As in the play, the film presents Blanche DuBois, a fading but still-attractive Southern belle whose pretensions to virtue and culture only thinly mask delusions of grandeur and alcoholism. Her poise is an illusion she presents to shield others, but most of all herself, from her reality, and an attempt to make herself still attractive to new male suitors. Blanche arrives from their hometown of Auriol, Mississippi (Laurel, Mississippi in the play) at the apartment of her sister Stella Kowalski in the Faubourg Marigny of New Orleans, on Elysian Fields Avenue; the local transportation she takes to arrive there includes a streetcar route named “Desire”. The steamy, urban ambiance is a shock to Blanche’s nerves. Explaining that her ancestral southern plantation, Belle Reve in Auriol, Mississippi, has been “lost” due to the “epic fornications” of her ancestors, Blanche is welcomed with some trepidation by Stella, who fears the reaction of her husband Stanley. Blanche explains to them how her supervisor told her she could take time off from her job as an English teacher because of her upset nerves, when in fact, she has been fired for having an affair with a 17-year-old student. This turns out not to be the only seduction she has engaged in—and, along with other problems, has left Auriol to escape. A brief marriage scarred by the suicide of her spouse, Allen Grey, has led Blanche to live in a world in which her fantasies and illusions are seamlessly mixed with her reality.

Devastated with her sister’s fate, Stella weeps and rejects Stanley’s intention to comfort her and pushes him away. As he cries her name once more (“Stella! Hey Stella!”), Stella clings to her child and vows that she will never return to Stanley again. She goes upstairs to once again seek refuge with her neighbor.

On the Waterfront

  • Directors: Elia Kazan
  • Producers: Sam Spiegel
  • Writers: Budd Schulberg
  • Genres: Crime, Drama, Romance
  • Actors: Marlon Brando, Karl Malden, Lee J Cobb, Eva Marie Saint, Rod Steiger

This classic story of Mob informers was based on a number of true stories and filmed on location in and around the docks of Hoboken, New Jersey. Mob-connected union boss Johnny Friendly (Lee J. Cobb) gloats about his iron fisted control of the waterfront. The police and the Waterfront Crime Commission know that Friendly is behind a number of murders, but witnesses play deaf and dumb (“D&D”), submitting to their oppressed position rather that risk the danger and shame of informing. Terry Malloy (Marlon Brando) is a dockworker whose brother Charley (Rod Steiger) is Friendly‘s lawyer. Some years earlier, Terry had been a promising boxer until Friendly had Charley instruct Terry to deliberately lose a fight that he could have won, so that Friendly could win money betting on the weaker opponent. As the film begins, simpleminded Terry is used to coax a popular dockworker out to an ambush, preventing him from testifying against Friendly before the Crime Commission. Terry resents being so used in the murder but is still willing to remain D&D. Terry meets and is smitten by the murdered dockworker’s lovely sister, Edie (Eva Marie Saint), who has shamed “waterfront priest” Father Barry (Karl Malden) into fomenting action against the union/mob. Soon both Edie and Father Barry are urging Terry to testify. Another dockworker who agrees to testify after Father Barry’s promise of unwavering support, but Friendly arranges for him to be crushed by a load of whiskey in staged accident.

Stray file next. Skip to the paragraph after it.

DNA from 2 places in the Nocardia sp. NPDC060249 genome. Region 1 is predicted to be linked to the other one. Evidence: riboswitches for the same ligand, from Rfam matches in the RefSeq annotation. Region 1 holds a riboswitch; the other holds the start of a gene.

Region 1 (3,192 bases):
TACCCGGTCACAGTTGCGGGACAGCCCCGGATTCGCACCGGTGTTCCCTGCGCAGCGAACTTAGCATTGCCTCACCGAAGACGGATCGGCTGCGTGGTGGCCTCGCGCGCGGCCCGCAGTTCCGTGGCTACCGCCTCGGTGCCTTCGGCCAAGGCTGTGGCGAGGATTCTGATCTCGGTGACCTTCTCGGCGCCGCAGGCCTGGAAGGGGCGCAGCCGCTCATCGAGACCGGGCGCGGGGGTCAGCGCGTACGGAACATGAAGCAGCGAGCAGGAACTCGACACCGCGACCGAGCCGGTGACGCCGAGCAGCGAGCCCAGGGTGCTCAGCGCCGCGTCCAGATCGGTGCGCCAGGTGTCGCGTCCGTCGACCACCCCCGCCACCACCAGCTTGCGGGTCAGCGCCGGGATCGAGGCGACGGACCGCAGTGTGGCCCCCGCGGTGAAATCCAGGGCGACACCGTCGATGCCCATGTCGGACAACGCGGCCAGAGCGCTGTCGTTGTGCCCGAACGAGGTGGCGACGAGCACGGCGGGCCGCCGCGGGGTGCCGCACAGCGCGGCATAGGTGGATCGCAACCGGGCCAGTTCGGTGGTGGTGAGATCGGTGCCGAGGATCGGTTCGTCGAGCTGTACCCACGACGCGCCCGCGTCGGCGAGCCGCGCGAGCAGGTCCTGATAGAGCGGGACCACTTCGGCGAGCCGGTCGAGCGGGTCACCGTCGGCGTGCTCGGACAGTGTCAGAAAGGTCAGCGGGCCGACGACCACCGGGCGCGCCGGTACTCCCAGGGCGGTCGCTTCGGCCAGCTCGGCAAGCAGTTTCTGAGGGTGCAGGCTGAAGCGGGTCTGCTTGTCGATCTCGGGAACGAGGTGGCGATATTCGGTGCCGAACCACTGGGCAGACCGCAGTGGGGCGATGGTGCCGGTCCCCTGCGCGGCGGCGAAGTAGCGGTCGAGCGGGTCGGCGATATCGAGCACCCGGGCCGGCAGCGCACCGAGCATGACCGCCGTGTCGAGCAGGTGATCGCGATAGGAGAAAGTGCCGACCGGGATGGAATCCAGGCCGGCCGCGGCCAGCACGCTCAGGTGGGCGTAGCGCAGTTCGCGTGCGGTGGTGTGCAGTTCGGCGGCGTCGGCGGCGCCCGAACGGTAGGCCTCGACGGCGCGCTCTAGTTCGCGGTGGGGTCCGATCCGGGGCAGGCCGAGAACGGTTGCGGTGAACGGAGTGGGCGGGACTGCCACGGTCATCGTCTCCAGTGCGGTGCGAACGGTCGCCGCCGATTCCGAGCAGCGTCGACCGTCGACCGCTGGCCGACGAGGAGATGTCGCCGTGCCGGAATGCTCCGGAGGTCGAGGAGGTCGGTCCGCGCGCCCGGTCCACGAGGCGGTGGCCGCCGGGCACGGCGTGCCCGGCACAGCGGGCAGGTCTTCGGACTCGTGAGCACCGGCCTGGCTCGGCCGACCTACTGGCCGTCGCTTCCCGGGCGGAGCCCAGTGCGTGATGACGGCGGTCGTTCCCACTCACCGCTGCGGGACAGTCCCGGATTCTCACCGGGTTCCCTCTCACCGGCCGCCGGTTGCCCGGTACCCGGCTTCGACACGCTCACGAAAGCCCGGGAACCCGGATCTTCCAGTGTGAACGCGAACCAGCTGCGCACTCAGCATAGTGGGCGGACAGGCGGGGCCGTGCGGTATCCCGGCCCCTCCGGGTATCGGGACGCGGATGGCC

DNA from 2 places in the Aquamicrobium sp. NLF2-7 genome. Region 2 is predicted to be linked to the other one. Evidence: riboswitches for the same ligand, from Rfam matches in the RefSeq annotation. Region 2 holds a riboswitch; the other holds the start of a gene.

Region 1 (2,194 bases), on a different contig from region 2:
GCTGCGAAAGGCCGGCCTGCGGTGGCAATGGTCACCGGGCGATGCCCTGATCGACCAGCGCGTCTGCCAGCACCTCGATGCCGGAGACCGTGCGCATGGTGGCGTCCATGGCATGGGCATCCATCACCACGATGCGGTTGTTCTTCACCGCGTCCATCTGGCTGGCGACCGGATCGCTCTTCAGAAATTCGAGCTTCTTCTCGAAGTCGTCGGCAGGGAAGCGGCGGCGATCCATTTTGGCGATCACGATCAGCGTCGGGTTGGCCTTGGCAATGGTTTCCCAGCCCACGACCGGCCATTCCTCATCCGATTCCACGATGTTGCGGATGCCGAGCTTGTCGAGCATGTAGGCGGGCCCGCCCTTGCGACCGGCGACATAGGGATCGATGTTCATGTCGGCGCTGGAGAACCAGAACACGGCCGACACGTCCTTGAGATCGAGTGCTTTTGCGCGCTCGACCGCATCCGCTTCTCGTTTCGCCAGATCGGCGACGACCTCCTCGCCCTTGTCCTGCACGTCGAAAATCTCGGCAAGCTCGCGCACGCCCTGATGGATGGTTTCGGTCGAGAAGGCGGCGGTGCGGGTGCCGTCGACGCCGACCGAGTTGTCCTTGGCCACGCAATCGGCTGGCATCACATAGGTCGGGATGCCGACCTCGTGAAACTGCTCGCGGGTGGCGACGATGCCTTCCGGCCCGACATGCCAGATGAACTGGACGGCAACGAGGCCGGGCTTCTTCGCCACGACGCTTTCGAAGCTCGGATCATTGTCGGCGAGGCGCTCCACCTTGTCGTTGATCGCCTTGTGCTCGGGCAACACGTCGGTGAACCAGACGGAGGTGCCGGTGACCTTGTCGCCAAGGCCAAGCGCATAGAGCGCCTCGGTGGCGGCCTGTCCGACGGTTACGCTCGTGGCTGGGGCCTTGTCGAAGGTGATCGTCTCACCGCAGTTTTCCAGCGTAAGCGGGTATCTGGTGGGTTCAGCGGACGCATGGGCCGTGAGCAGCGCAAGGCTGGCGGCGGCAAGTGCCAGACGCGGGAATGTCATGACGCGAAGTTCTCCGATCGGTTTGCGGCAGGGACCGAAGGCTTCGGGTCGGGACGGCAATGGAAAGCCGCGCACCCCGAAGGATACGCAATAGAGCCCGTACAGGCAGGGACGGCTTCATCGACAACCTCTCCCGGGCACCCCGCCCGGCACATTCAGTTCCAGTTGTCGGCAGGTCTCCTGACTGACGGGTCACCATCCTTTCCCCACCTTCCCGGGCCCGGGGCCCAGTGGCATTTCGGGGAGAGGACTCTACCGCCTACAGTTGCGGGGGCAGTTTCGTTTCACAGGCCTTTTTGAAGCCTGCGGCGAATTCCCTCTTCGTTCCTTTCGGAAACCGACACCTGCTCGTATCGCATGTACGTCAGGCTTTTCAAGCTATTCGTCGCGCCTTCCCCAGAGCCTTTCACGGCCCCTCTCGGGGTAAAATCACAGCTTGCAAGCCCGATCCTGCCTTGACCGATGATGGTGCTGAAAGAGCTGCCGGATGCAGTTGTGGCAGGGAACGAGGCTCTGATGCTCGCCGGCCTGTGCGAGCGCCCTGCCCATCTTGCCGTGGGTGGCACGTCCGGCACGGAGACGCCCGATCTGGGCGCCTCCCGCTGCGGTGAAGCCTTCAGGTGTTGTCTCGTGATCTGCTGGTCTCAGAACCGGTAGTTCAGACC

As Terry, tormented by his awakening conscience increasingly leans toward testifying, Friendly decides that Terry must be killed unless Charley can coerce him to keep quiet. Charley tries bribing Terry with a plum job, and finally threatens him, but recognizes he has failed to sway Terry, who places the blame for his own downward spiral on his well-off brother. In one of the most famous scenes in movie history, Terry reminds Charley that if it had not been for the fixing of the fight, “I coulda been a contender.” Charley gives Terry a gun and advises him to run. Friendly has been spying on the situation, so has Charley murdered, his body hung in an alley as bait to get at Terry. Terry sets out to shoot Friendly, but Father Barry obstructs that course of action and finally convinces Terry to fight Friendly by testifying. In a final face-to-face confrontation with Friendly, Terry is finally getting the upper hand in a vicious brawl but is beaten nearly to death by Friendly’s goons. The dockworkers declare support of Terry, and only commence work when Terry forces himeself to enter the dock. Friendly is defeated as the controller of the longshoremen.